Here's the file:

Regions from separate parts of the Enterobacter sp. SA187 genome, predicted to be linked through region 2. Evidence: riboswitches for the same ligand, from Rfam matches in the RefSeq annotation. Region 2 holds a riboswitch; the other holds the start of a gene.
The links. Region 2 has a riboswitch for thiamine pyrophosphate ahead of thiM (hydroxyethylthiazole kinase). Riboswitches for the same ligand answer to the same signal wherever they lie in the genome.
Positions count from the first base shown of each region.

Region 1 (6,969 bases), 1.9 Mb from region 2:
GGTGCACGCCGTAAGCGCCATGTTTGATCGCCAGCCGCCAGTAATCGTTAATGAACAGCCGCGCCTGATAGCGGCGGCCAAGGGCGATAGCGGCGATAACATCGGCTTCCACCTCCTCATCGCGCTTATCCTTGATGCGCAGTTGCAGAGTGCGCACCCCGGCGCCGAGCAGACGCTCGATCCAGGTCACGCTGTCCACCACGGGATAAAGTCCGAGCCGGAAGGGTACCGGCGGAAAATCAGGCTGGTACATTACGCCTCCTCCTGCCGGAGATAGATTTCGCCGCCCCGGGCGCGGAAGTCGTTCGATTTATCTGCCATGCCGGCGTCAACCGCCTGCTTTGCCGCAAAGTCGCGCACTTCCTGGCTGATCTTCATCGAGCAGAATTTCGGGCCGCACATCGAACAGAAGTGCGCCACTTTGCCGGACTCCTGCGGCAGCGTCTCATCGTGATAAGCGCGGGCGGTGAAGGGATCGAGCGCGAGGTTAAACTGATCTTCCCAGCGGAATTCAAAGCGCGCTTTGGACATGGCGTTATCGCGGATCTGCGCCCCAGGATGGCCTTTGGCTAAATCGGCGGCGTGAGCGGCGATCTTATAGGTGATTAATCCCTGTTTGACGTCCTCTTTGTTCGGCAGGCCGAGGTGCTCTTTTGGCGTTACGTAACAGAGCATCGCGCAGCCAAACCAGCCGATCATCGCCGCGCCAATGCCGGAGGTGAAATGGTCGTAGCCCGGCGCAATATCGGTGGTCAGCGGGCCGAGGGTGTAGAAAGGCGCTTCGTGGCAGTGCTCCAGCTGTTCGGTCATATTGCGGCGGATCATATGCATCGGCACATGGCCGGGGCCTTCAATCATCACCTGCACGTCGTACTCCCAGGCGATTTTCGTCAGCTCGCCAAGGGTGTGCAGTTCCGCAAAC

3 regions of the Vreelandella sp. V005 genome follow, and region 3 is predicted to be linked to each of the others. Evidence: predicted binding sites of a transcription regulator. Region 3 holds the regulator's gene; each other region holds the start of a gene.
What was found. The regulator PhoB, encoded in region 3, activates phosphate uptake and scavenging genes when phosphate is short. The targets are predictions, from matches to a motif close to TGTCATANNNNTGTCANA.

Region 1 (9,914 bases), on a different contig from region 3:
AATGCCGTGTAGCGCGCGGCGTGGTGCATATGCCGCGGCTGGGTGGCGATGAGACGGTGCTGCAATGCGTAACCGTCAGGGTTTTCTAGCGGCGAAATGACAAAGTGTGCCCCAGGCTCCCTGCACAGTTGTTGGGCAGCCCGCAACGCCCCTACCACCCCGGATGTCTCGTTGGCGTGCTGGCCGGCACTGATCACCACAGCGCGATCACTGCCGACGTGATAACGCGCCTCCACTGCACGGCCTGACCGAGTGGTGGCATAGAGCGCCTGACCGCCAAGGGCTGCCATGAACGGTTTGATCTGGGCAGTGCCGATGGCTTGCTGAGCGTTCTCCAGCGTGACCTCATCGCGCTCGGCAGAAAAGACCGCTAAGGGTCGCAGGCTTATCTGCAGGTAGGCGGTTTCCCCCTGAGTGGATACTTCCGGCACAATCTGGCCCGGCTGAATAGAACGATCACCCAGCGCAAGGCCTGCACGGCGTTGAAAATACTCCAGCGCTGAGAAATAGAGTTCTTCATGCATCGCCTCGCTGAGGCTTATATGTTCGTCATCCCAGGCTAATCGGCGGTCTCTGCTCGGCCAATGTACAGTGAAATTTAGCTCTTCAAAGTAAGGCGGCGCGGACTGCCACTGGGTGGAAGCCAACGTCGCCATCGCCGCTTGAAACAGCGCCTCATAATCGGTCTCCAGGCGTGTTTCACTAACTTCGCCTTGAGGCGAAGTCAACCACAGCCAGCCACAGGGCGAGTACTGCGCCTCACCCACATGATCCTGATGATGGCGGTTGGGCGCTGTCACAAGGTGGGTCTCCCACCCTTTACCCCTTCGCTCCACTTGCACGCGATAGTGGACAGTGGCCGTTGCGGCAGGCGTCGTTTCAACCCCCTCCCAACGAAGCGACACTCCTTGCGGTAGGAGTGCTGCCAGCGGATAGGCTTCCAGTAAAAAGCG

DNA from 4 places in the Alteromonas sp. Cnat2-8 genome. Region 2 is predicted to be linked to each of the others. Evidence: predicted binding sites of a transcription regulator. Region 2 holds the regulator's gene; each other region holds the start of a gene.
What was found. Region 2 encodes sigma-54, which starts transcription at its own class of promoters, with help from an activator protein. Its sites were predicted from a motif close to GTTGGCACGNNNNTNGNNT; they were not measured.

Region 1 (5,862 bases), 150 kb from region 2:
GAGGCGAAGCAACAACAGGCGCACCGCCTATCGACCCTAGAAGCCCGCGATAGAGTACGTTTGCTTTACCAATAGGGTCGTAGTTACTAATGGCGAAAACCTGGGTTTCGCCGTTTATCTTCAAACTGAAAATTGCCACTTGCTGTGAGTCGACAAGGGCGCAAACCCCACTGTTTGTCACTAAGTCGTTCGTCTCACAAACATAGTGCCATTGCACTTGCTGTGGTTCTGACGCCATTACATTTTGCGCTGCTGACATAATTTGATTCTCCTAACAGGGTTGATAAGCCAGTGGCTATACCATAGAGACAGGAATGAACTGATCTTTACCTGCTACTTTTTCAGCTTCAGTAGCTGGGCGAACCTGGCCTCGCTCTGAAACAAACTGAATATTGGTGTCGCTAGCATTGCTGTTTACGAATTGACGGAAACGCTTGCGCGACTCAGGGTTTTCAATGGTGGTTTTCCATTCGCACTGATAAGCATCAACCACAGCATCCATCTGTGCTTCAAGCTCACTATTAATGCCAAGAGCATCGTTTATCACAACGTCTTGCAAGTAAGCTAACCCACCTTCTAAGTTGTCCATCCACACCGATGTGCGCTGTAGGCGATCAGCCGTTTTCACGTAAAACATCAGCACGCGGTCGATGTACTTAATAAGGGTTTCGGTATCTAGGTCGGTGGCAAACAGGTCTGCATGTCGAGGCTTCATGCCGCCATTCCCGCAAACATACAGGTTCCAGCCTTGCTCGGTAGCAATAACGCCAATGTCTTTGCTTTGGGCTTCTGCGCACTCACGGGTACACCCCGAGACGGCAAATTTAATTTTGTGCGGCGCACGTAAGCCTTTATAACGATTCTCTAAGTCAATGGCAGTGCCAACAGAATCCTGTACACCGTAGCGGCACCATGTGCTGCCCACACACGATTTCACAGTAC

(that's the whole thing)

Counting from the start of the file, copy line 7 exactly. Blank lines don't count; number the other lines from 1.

What was found. The regulator PhoB, encoded in region 3, activates phosphate uptake and scavenging genes when phosphate is short. The targets are predictions, from matches to a motif close to TGTCATANNNNTGTCANA.